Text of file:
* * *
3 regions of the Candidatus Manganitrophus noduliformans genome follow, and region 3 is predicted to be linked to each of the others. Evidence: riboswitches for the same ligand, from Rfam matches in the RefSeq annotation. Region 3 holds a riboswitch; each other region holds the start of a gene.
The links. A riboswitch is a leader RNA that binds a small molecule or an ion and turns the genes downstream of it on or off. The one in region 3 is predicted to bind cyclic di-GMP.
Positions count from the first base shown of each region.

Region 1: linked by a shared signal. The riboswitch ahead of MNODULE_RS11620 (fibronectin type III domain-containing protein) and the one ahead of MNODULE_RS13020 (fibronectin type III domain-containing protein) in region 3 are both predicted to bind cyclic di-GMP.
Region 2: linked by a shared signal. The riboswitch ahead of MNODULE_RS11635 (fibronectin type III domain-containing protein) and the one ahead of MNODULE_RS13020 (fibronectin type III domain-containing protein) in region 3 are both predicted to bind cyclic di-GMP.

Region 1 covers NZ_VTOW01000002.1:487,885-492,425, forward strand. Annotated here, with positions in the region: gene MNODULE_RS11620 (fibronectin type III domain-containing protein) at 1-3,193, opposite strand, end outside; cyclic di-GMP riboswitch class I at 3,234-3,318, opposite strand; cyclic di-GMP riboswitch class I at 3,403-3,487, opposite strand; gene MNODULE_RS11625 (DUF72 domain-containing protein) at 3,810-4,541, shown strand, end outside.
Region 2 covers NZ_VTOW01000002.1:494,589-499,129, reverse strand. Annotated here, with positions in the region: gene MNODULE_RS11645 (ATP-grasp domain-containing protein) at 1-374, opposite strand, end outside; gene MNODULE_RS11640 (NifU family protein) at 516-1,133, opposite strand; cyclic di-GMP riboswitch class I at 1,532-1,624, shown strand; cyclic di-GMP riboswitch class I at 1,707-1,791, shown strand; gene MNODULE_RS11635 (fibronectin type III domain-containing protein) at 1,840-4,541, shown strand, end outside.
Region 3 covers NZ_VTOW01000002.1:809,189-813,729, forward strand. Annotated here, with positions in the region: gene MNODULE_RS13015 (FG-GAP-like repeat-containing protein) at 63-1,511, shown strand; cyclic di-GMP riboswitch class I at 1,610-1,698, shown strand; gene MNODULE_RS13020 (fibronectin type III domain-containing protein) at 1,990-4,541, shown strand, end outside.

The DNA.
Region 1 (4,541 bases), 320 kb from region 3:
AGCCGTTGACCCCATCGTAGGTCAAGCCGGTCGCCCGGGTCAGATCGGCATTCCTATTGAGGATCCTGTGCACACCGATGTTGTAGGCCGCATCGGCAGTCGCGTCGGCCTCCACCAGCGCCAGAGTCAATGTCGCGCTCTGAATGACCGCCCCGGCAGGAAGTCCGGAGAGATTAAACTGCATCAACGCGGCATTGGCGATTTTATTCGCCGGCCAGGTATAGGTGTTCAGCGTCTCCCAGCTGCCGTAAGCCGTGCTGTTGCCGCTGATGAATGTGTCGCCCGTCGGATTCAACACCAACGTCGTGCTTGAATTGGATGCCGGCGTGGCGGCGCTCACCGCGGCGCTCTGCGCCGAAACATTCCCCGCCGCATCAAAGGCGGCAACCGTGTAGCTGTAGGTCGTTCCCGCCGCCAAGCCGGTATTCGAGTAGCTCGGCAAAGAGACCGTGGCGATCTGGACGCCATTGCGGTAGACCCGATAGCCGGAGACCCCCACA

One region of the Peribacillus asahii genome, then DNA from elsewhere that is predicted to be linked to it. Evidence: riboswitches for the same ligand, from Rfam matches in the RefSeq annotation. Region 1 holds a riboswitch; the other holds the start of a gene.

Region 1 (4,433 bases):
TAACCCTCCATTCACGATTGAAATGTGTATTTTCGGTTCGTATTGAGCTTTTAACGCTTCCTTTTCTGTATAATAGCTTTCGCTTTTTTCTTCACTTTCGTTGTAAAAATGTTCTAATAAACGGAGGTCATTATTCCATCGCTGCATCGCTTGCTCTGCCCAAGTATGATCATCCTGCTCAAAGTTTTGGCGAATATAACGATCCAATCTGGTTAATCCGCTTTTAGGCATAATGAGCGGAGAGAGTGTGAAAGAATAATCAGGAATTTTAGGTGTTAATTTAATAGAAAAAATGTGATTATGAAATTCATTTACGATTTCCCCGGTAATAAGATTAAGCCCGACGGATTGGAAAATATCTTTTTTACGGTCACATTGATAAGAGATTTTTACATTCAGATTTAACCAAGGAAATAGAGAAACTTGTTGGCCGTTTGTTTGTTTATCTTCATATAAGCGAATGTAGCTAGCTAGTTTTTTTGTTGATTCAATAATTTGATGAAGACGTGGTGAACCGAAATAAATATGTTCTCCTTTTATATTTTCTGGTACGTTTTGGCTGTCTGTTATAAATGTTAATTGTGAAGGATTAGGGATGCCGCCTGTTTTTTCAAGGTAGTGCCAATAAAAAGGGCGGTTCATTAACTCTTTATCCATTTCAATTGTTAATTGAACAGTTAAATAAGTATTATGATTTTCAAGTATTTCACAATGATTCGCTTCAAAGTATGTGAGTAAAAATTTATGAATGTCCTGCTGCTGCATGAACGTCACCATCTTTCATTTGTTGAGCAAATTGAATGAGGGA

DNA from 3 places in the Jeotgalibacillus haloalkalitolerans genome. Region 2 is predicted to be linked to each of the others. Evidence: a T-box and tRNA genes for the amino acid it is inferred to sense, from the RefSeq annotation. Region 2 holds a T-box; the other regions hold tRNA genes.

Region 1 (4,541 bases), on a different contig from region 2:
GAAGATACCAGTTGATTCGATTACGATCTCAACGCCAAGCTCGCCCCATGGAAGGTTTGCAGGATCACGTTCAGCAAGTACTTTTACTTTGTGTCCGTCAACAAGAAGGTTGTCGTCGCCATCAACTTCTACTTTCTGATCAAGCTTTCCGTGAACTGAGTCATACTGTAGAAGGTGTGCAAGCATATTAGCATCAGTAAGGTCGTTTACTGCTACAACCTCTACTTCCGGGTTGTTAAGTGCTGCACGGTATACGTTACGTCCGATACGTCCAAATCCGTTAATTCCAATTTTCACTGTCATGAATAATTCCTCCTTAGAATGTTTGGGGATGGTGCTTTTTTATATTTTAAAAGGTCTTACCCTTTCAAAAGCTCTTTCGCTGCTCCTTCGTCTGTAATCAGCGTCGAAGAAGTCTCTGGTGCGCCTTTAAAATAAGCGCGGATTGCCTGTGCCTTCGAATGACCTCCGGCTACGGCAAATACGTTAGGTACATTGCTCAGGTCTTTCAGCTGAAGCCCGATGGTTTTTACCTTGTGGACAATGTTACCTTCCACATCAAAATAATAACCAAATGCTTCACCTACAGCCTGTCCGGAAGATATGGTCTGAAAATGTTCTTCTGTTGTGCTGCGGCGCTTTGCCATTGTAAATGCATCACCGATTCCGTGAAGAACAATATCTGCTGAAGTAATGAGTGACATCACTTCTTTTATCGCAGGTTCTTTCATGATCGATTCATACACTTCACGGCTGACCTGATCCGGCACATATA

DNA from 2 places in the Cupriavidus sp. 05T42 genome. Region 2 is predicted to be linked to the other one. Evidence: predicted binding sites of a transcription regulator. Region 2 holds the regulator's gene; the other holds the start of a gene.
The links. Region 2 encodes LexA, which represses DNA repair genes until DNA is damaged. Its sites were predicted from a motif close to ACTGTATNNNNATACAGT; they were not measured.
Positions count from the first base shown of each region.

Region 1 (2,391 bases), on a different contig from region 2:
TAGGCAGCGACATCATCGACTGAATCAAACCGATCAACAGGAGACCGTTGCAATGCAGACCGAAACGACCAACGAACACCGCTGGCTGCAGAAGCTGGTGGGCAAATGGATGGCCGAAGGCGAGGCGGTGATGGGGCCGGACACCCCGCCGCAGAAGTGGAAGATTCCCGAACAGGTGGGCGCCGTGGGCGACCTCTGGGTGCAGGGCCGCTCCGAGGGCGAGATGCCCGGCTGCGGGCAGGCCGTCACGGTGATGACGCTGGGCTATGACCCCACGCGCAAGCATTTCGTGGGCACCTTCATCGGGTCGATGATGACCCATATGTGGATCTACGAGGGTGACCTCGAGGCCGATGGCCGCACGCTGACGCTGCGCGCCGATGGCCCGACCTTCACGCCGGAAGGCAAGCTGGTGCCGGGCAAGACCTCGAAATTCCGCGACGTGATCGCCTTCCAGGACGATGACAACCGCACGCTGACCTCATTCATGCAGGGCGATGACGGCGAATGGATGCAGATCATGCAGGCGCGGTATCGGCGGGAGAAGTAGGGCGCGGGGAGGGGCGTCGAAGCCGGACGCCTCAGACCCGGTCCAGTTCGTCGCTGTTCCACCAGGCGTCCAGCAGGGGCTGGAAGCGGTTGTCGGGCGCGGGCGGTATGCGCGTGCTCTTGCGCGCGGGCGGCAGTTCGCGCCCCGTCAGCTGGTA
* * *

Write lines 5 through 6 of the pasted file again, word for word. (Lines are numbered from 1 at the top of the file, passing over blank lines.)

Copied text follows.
Region 2: linked by a shared signal. The riboswitch ahead of MNODULE_RS11635 (fibronectin type III domain-containing protein) and the one ahead of MNODULE_RS13020 (fibronectin type III domain-containing protein) in region 3 are both predicted to bind cyclic di-GMP.

Region 1 covers NZ_VTOW01000002.1:487,885-492,425, forward strand. Annotated here, with positions in the region: gene MNODULE_RS11620 (fibronectin type III domain-containing protein) at 1-3,193, opposite strand, end outside; cyclic di-GMP riboswitch class I at 3,234-3,318, opposite strand; cyclic di-GMP riboswitch class I at 3,403-3,487, opposite strand; gene MNODULE_RS11625 (DUF72 domain-containing protein) at 3,810-4,541, shown strand, end outside.